Trust provides over $244k to 13 public art projects
Residents in 11 Columbia Basin communities will soon have new opportunities to interact with art created in the Basin by local artists. That’s because 13 works of public art will be installed with support of over $244,000 from Columbia Basin Trust’s Public Art Grants.
“Public art has long-term impact in several significant ways,” said Aimee Ambrosone. “It can engage minds, offer learning experiences, help provide a living to local artists and create a draw that affects the economies of our communities.”
Through these grants, Basin communities can purchase original works of fixed art—from murals to sculptures—created by Basin artists and install them in well-travelled spaces accessible by all. This was the first intake of the $750,000, three-year program.
The Elkford Arts Council Society will oversee a collaborative process to install public art on a wall in the community’s main facility: the Elkford Community Conference Centre. It will be putting out a call to Basin artists for entries for artworks in any two-dimensional medium, from metalwork, to mosaics, to photography. The final piece will be unveiled during Wildcat Days in June 2019.
“Elkford is fundamentally an industrial town, and while most of us have grown up in the area or moved here for work, we believe that public art has the power to energize and enhance our public spaces, making us think and transform where we live, work and play,” said Brian Bisset, Elkford Arts Council Director. “Public art helps celebrate the qualities that make one town different from another and will often reach a demographic that would never otherwise set foot in an art gallery or museum.”
In Cranbrook, the Ktunaxa Nation Council will paint a mural on all four inside walls of its publicly used government building gymnasium and on an outside wall of its Operation Street Angel drop-in centre. Painted by ʔakisq̓nuk artist Pj Gilhuly, the gym mural will depict seasons of the year and associated Ktunaxa cultural activities and beliefs, while the Street Angel mural will show a landscape and the Ktunaxa creation story.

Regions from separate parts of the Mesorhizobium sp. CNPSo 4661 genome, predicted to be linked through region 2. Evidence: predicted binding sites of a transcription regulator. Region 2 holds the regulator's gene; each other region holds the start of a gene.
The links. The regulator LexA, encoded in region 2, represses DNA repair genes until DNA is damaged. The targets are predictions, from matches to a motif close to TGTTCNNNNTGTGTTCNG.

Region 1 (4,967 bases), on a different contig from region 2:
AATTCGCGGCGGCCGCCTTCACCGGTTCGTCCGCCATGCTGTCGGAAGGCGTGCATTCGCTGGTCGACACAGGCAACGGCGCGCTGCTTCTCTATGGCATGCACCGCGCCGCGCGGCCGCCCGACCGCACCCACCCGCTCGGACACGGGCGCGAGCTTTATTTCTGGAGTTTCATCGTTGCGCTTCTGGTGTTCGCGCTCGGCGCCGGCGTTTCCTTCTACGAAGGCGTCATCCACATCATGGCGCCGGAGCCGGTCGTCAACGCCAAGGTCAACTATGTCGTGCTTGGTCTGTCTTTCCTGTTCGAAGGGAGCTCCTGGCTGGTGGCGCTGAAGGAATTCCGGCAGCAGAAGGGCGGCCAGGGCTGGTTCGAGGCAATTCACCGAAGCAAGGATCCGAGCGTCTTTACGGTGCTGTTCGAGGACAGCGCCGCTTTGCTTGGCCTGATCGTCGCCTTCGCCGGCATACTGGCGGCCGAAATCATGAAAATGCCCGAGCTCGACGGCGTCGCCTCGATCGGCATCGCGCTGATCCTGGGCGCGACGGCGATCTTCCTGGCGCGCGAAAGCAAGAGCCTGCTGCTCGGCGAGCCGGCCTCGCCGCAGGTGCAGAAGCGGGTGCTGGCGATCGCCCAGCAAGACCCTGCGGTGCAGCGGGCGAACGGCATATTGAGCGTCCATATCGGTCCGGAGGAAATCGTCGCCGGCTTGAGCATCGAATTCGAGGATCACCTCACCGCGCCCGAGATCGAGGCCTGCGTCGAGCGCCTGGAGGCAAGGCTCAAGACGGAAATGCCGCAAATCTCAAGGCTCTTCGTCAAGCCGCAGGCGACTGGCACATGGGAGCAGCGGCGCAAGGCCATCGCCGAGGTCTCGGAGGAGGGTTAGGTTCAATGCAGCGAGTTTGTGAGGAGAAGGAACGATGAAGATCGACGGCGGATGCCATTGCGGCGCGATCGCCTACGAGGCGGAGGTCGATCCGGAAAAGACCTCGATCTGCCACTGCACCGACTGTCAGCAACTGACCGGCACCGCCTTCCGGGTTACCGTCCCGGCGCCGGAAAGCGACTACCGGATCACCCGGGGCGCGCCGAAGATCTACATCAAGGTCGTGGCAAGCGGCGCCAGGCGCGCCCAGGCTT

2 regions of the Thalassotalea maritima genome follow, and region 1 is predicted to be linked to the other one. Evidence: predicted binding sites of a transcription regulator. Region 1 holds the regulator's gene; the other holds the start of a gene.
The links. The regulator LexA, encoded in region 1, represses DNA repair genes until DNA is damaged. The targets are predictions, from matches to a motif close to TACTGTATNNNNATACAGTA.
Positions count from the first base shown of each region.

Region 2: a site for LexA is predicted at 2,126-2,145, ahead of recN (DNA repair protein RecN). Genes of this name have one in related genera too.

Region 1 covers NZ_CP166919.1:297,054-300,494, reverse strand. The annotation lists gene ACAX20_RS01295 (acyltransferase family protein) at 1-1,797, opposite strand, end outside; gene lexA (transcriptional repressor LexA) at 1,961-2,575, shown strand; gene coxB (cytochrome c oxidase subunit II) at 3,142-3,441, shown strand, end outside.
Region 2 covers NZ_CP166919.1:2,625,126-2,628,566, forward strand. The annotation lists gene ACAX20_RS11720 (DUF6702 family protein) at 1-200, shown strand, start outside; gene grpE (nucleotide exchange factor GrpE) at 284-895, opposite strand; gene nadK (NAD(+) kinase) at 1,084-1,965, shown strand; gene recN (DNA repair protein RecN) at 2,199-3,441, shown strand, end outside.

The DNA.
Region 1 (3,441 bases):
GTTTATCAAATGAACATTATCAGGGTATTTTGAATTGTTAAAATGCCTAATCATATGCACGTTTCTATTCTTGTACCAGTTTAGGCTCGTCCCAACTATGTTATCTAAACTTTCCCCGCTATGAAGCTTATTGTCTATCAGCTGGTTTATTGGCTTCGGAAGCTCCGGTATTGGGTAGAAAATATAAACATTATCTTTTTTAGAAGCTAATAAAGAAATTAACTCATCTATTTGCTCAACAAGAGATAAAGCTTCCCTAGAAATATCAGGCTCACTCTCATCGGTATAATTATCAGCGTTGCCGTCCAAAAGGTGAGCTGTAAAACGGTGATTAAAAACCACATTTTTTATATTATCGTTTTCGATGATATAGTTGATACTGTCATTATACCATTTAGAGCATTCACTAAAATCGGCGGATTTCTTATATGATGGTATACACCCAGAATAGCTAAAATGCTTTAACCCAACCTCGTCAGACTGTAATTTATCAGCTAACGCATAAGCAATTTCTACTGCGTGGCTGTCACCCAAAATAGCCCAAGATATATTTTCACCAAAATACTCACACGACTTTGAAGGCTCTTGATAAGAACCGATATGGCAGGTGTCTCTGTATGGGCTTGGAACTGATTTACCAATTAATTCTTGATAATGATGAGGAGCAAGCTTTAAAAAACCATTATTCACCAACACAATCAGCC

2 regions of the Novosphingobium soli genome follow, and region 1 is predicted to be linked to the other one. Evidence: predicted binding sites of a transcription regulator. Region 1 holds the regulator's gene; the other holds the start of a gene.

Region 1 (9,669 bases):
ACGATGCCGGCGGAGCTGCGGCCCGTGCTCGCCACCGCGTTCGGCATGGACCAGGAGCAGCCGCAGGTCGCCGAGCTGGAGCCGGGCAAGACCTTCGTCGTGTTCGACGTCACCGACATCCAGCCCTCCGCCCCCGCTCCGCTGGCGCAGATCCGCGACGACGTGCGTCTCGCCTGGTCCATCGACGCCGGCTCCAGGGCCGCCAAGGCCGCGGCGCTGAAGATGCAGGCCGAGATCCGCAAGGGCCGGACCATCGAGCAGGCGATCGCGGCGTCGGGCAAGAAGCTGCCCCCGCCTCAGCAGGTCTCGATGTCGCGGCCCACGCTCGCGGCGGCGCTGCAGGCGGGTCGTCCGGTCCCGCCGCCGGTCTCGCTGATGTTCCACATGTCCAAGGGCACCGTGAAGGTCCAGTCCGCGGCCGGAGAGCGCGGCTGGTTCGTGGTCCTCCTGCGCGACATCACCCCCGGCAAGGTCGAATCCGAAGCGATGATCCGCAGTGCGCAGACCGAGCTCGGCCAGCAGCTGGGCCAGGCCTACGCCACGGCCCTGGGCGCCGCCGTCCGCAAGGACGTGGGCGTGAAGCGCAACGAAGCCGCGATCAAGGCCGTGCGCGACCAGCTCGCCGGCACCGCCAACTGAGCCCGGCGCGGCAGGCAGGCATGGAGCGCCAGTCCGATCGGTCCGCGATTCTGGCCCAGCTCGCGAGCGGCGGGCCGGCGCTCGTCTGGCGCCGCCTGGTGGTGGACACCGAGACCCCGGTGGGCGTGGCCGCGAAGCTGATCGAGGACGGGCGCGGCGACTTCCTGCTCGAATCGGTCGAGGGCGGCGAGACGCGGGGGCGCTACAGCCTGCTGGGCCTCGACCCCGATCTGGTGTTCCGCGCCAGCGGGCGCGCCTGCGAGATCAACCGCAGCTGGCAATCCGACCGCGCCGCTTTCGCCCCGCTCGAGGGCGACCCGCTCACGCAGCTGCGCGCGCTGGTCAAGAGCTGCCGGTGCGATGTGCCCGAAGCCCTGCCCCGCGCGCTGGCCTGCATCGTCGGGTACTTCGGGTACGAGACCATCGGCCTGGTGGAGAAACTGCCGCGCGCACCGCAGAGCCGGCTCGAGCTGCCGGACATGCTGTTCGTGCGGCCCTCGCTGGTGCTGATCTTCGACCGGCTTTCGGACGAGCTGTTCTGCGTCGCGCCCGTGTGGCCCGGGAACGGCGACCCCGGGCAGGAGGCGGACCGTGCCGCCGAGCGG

“These are a great way for us to creatively represent aspects of our cultural identity using art as a medium,” said Donald Sam, Director of the Traditional Knowledge and Language Sector. “Art has a way of connecting with people on different levels—everyone will be able to connect with various parts on an individual basis and collectively it will depict a story of our cultural foundations. Cultural expression through art is a progression through healing and toward reconciliation.”
Other local projects being funded:
- ʔakisq̓ nuk – $27,360 for installation in the new recreation centre.
- ʔaq̓ am – $23,200 for mural n the district heating building.
- Cranbrook & District Arts Council Society – $30,000 for art bench in Idlewild Park.
- Fernie & District Arts Council – $24,400 for mural on the Bean Pod Building.
Basin arts councils, local governments and First Nations are eligible to apply to the program. The grant will fund up to 80 per cent of the cost of the artwork and installation, to a maximum of $30,000.
The next intake will be in spring 2019. Learn more at ourtrust.org/publicart.
This program is the latest way the Trust has addressed its arts, culture and heritage strategic priority. The Trust also offers an Arts and Culture Venue Grant and provides support to the Columbia Kootenay Cultural Alliance to deliver the Arts and Culture Program. Learn more at ourtrust.org/artsculture.
Columbia Basin Trust supports the ideas and efforts of the people in the Columbia Basin. To learn more about the Trust’s programs and initiatives, and how it helps deliver social, economic and environmental benefits to the Basin, visit ourtrust.org or call 1-800-505-8998.
Lead image: The Ktunaxa Nation Council will paint a mural inside its government building gymnasium thanks to help from a Columbia Basin Trust Public Art Grant. Photos courtesy Columbia Basin Trust